Property Assessment & Taxes
State law requires that property be uniformly assessed and not exceed 50% of the usual selling price, which is often referred to as the True Cash Value (TCV). Each year, the local assessing unit determines the Assessed Value (AV) of each parcel of real property based on the condition of the property on December 31 (Tax Day) of the previous year.
If property values are increasing in your neighborhood, your Assessed Value will likely increase, and if they are decreasing your Assessed Value will likely decrease.
True Cash Value
The assessor's determination of a property's worth or what the assessor believes the usual selling price may be. A property's true cash value is usually not the same as its sale price for a variety of reasons. An assessor must determine the true cash value of a property which has sold in the same manner that the assessor determines the true cash values of properties which have not sold. Therefore, an assessor may not automatically set an assessed value or a taxable value at half of a property's selling price.
State Equalized Value
The State Equalized Value (SEV) is the Assessed Value after adjustment following the County and State Equalization process. Often the AV and SEV are the same. The County Board of Commissioners and the State Tax Commission must review local assessments and adjust, or 'Equalize', them by class (Residential, Commercial, Agricultural, Industrial, etc.) if the class is above or below the constitutional 50% level of assessment.
Taxable Value (TV) is the lesser of the SEV or Capped Value (CV). TV can not be higher than the SEV. The CV limit does not apply if you purchased your property during the previous year. The TV will be used for the calculation of property taxes.
Capped Value (CV) is the product of a formula that uses several numbers: last years taxable value, additions, losses, and the Consumer's Price Index (CPI).
Capped Value = (Prior Years Taxable Value - Losses) x (1+CPI) + Additions
- CPI = The Consumers Price Index or 5%, whichever is less.
- An example of Additions would be some type of new construction.
- An example of Losses would be if a garage was removed or torn down.
Transfer of Ownership
When a property (or interest in a property) is transferred, your TV the following year will be the same as the SEV. The TV will then be 'Capped' again in the second year following the transfer of ownership. By State of Michigan Law, a home's AV is not half of the purchase price, but half of its Market Value (or 'usual' selling price). The purchase price may or may not be the same as the Market Value.
State Equalized Value (SEV) vs. Taxable Value (TV)
The SEV moves with the market. If the SEV moves at a higher rate than the TV for multiple years then when the market begins to decline the TV may still be able to increase without being higher than the SEV. With the TV capped by the SEV, eventually both the SEV and TV will decrease in a declining market.
Principal Residence Exemption (PRE)
A PRE is an exemption from paying approximately 18 Mills of School Tax. This exemption is for those who own and occupy their home as their principle residence. You must own and occupy your home before June 1 to receive the exemption for that year. If you own and occupy your home prior to November 1 you will receive the exemption beginning on your winter tax bill, if you receive a winter tax bill.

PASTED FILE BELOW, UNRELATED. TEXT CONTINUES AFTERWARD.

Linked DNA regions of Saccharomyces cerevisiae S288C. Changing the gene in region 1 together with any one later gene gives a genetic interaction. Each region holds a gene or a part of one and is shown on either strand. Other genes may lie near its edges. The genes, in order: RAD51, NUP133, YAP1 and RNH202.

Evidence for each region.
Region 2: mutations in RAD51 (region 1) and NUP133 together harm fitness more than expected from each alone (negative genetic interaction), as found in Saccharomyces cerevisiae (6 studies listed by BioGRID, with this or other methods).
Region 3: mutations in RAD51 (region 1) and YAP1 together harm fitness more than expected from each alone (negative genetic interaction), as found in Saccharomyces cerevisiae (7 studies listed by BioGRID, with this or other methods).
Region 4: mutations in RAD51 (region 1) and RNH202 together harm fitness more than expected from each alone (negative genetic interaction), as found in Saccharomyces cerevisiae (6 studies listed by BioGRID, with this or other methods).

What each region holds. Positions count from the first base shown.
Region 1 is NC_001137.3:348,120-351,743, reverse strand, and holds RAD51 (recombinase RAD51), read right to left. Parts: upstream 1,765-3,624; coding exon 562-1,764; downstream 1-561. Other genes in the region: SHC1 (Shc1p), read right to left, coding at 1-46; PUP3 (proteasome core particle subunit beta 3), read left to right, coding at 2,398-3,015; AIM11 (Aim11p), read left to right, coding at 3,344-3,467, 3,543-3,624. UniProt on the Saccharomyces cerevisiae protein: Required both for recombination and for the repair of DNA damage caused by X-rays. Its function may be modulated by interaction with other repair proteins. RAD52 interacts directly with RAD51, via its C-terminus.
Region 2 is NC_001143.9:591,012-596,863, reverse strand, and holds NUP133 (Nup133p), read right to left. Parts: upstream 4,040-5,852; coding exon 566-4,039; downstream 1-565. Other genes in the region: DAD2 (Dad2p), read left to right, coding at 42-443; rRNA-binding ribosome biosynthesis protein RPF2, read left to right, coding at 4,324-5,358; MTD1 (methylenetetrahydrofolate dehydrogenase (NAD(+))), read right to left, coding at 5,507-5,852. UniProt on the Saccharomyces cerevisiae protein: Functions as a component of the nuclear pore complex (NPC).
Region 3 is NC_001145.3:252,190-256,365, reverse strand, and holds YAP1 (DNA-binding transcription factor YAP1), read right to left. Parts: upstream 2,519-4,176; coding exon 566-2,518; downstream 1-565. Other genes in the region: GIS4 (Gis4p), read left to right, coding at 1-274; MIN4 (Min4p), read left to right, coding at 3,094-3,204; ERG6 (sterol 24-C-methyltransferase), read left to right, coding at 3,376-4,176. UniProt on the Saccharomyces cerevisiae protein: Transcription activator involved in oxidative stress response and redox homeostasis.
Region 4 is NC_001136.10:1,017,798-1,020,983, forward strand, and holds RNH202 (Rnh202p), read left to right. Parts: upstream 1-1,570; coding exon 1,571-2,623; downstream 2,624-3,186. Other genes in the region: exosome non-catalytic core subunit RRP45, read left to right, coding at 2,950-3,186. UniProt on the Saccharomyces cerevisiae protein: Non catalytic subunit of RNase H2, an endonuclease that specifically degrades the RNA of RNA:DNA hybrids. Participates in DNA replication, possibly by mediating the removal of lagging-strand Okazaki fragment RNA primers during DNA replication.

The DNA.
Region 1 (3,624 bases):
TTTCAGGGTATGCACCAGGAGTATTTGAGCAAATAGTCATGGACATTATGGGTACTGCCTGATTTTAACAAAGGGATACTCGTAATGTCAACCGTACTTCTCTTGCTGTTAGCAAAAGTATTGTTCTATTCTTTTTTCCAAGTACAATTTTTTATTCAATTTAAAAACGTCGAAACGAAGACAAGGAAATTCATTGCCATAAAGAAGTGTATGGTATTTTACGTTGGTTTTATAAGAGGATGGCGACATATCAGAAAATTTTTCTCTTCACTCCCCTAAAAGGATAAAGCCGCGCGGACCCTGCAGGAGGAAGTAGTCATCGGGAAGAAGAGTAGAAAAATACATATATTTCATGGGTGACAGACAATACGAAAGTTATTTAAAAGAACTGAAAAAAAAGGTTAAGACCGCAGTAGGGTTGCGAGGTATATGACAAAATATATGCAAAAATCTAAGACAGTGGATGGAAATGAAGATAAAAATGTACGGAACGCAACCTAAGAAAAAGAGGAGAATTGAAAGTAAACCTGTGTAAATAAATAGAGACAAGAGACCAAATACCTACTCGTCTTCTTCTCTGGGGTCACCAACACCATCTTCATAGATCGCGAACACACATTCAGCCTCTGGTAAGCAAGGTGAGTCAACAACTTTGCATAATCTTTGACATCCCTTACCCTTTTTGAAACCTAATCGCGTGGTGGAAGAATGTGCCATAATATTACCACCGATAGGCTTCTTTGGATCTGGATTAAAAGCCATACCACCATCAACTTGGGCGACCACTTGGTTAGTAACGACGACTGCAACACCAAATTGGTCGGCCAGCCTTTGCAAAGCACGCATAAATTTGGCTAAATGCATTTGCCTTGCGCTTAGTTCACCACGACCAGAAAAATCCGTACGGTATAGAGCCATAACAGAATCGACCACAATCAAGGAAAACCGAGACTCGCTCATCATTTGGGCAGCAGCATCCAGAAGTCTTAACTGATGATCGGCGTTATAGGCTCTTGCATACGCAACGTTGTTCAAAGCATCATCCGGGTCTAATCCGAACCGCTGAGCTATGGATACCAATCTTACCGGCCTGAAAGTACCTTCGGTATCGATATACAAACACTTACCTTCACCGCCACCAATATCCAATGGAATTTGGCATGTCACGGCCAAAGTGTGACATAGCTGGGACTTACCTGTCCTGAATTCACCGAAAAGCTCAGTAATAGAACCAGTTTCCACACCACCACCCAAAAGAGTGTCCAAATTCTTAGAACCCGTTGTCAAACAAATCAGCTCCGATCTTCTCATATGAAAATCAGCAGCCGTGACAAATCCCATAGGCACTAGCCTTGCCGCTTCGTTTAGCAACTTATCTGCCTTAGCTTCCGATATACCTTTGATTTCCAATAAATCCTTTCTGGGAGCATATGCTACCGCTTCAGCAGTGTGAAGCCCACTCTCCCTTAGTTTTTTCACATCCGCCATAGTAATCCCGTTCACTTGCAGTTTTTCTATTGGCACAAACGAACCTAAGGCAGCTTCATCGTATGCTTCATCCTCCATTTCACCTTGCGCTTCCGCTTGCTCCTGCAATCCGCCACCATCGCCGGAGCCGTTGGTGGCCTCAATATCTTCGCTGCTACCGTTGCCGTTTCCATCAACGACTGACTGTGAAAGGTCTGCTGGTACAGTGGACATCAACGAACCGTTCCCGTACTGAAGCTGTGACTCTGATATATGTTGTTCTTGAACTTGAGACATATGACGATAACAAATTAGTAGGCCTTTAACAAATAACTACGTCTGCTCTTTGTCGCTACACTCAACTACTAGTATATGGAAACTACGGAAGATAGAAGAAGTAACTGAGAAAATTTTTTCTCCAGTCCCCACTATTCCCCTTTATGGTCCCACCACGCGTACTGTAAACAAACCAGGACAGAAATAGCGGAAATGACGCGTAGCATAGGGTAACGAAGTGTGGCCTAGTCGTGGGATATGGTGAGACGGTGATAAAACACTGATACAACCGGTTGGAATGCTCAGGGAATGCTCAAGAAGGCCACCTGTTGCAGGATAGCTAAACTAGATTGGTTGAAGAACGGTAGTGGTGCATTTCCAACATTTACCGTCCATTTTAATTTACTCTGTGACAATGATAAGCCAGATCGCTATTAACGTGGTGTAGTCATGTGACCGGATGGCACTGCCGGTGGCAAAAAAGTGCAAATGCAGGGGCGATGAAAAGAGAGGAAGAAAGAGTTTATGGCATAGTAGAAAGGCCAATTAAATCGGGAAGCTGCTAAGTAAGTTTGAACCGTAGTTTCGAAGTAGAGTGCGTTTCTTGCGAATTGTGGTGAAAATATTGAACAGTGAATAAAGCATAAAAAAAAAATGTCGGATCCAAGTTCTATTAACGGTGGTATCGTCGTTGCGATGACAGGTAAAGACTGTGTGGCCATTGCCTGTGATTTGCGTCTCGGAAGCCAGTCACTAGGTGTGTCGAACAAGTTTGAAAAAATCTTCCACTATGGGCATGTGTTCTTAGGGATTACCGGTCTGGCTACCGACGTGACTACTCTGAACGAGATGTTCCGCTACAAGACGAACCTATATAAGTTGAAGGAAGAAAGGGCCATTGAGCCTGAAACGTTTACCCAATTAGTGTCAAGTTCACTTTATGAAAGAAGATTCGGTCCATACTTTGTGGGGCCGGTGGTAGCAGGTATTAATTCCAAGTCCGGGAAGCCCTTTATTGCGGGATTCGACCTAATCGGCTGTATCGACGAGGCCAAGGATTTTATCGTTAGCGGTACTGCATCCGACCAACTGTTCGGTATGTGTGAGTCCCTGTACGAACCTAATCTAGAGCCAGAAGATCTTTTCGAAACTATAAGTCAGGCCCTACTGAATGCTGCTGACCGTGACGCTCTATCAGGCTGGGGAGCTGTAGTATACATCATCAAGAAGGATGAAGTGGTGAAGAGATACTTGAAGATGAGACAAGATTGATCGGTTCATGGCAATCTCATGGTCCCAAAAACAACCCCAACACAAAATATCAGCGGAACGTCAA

From then on you receive the exemption until you sell or move to a different home. There are forms that need to be filled out to receive and remove this exemption.
Property taxes are based on TV. Property taxes are calculated by first taking the millage rate of the property and dividing it by 1,000. Then this number is multiplied by the current TV. Since 1994, while property values were increasing rapidly, the CV provided for a slow and steady increase in the TV. Prior to this the taxes were based on the SEV.
The State Tax Commission has issued guidelines regarding foreclosure sales. These guidelines prevent the Assessing Office from considering these sales in the annual sales study.
For this reason, sales involving mortgage foreclosure, or transfers to or from relocation companies are not considered typical sales and are not a reliable indicator of Market Value when making market comparisons for current AV.
Notice of Assessment
Each year, in February before the meetings of the local Boards of Review, informational notices are mailed out. The notices will contain the current year's AV, TV, and Property Class. It will also include the percent exemptions of either a Principle Residence or a Qualified Agricultural Property and whether there was or was not a transfer of ownership. Also listed on the form are the dates and times of the March Board of Review. If you disagree with the information on this form, please contact the Assessor or follow the instructions on the form to appeal to the Board of Review.
For this example we will use a house and property valued at $210,000. The 2015 SEV was $105,000 and the TV was $98,063. For 2016 the Market Value of the house went up slightly and the SEV was determined to be $110,000. Nothing was done to the house, no new construction (Additions) and no Loss.
- 2015 SEV = $105,000
- 2015 TV = $98,063
- CPI = 0.30%
- 2016 SEV = $110,000
- 2016 Capped Value: 2015 TV x (1+ CPI) = $98,357
- 2016 CV is less than the 2016 SEV
- 2016 TV = $98,357
If there was $20,000 ($10,000 AV and SEV) in new construction during 2015:
- 2015 SEV = $105,000
- 2015 TV = $98,063
- CPI = 0.30%
- 2016 SEV ($105,000 + $10,000) = $115,000
- 2016 Capped Value: (2015 TV x (1 + CPI)) + NEW = $108,357
- 2016 TV = $108,357